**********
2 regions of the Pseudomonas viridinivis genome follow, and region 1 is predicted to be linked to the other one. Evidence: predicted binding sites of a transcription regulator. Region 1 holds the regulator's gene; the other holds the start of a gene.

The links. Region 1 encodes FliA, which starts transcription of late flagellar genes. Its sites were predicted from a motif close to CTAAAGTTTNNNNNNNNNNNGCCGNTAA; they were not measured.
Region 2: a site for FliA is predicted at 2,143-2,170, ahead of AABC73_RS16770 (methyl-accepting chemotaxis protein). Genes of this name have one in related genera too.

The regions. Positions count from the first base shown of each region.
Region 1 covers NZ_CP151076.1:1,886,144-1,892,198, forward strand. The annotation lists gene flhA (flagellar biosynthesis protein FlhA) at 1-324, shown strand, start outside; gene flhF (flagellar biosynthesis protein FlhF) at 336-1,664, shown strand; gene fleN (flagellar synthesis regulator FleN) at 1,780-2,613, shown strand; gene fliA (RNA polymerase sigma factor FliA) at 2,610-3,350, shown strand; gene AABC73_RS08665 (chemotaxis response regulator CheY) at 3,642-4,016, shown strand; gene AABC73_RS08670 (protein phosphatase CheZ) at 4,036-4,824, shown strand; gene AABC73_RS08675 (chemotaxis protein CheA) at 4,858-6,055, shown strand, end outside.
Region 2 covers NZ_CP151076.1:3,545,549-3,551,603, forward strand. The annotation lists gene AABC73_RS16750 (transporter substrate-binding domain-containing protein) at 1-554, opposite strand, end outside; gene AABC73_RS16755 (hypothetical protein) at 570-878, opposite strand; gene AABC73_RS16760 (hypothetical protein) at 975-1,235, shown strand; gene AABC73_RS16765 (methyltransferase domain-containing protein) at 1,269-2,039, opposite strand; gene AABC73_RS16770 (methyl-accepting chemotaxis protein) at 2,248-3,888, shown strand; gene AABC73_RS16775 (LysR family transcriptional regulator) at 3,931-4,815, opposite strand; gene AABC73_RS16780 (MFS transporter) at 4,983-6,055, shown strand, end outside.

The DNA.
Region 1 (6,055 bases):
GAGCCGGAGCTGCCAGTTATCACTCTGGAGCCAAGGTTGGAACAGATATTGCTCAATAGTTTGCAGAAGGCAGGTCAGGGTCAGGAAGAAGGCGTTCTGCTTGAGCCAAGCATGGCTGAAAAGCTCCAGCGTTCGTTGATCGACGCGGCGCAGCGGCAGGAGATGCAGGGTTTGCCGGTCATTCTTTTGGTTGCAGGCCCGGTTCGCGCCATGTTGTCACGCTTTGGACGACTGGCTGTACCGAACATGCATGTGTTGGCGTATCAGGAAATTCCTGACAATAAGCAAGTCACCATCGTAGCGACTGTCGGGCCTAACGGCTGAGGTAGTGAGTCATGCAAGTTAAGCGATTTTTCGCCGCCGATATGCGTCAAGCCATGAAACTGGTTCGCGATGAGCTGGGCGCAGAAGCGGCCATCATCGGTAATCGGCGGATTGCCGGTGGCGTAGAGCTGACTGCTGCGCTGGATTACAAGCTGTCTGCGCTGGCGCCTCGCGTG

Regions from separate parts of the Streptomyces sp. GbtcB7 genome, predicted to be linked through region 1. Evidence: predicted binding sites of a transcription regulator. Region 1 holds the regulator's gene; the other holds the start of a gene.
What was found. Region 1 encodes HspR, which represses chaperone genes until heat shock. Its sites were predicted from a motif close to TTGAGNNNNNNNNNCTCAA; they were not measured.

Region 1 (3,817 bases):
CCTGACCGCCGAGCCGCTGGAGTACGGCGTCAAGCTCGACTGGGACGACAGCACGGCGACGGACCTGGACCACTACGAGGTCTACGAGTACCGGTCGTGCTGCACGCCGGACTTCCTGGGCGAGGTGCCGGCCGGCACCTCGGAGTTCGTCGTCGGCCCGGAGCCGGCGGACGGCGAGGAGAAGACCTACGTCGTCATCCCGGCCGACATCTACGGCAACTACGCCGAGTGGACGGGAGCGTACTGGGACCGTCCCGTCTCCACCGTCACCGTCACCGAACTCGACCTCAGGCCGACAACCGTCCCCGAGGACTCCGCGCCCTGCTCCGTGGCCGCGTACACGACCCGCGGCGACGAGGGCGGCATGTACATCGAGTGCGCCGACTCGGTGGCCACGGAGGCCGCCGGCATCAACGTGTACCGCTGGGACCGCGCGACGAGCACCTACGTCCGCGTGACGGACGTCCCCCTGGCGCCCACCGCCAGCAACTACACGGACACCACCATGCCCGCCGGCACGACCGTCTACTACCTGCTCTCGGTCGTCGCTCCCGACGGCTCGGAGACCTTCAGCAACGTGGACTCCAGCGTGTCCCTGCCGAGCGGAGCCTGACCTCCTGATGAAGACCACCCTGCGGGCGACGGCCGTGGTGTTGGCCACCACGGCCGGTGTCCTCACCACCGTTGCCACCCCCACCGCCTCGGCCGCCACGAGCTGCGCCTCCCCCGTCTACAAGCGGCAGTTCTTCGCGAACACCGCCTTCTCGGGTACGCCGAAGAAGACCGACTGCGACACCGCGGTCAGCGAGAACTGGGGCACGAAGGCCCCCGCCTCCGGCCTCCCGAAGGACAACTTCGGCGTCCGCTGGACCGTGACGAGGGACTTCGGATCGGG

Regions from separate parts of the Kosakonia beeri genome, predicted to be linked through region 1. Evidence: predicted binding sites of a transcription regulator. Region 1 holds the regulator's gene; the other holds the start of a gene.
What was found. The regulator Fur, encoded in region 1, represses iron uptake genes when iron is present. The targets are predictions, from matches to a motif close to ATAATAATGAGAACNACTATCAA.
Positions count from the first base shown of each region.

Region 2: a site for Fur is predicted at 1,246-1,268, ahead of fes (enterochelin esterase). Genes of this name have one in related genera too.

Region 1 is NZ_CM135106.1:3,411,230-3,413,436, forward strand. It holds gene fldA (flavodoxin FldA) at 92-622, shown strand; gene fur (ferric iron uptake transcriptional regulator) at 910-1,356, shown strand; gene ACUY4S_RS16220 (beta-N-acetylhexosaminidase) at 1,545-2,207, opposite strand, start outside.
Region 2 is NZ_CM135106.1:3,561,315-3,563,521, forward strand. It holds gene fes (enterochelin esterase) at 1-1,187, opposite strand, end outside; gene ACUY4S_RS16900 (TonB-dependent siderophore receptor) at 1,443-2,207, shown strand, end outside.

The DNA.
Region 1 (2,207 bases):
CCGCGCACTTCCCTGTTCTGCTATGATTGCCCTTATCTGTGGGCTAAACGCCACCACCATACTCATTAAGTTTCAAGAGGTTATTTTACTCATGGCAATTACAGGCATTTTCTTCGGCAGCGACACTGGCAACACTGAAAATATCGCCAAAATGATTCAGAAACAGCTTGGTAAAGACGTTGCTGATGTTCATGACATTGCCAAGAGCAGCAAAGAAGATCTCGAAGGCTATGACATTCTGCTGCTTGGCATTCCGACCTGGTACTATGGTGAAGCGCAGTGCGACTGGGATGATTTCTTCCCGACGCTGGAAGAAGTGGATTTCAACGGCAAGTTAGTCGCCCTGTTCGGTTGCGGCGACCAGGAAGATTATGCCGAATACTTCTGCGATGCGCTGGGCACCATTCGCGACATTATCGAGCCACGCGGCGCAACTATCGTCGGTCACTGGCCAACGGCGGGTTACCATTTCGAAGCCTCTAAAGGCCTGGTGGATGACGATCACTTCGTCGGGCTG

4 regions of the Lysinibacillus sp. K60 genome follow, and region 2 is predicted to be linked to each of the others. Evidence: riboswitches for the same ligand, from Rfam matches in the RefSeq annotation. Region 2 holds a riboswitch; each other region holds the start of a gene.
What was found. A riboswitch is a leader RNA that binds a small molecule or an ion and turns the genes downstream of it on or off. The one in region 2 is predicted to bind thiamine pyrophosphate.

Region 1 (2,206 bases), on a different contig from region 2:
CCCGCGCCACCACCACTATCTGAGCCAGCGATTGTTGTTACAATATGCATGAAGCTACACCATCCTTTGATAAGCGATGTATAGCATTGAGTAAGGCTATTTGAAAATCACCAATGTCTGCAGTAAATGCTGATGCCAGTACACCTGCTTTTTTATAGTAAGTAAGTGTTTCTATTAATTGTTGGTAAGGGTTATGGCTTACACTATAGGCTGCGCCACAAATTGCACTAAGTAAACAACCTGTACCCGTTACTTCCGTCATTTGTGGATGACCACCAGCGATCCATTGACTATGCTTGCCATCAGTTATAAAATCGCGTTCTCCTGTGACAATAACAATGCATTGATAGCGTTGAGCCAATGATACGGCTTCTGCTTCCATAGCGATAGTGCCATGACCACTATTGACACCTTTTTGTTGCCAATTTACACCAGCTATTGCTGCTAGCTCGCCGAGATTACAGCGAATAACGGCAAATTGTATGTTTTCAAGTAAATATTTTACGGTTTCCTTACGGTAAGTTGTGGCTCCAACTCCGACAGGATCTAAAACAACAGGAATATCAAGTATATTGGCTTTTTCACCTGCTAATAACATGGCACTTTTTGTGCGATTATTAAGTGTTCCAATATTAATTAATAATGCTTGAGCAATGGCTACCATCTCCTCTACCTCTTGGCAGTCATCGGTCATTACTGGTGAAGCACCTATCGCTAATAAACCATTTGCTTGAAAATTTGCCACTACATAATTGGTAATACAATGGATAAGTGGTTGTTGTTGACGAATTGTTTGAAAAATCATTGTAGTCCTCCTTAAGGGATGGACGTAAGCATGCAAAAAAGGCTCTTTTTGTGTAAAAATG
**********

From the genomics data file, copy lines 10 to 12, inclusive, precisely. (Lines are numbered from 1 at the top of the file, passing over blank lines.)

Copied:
Regions from separate parts of the Streptomyces sp. GbtcB7 genome, predicted to be linked through region 1. Evidence: predicted binding sites of a transcription regulator. Region 1 holds the regulator's gene; the other holds the start of a gene.
What was found. Region 1 encodes HspR, which represses chaperone genes until heat shock. Its sites were predicted from a motif close to TTGAGNNNNNNNNNCTCAA; they were not measured.

Region 1 (3,817 bases):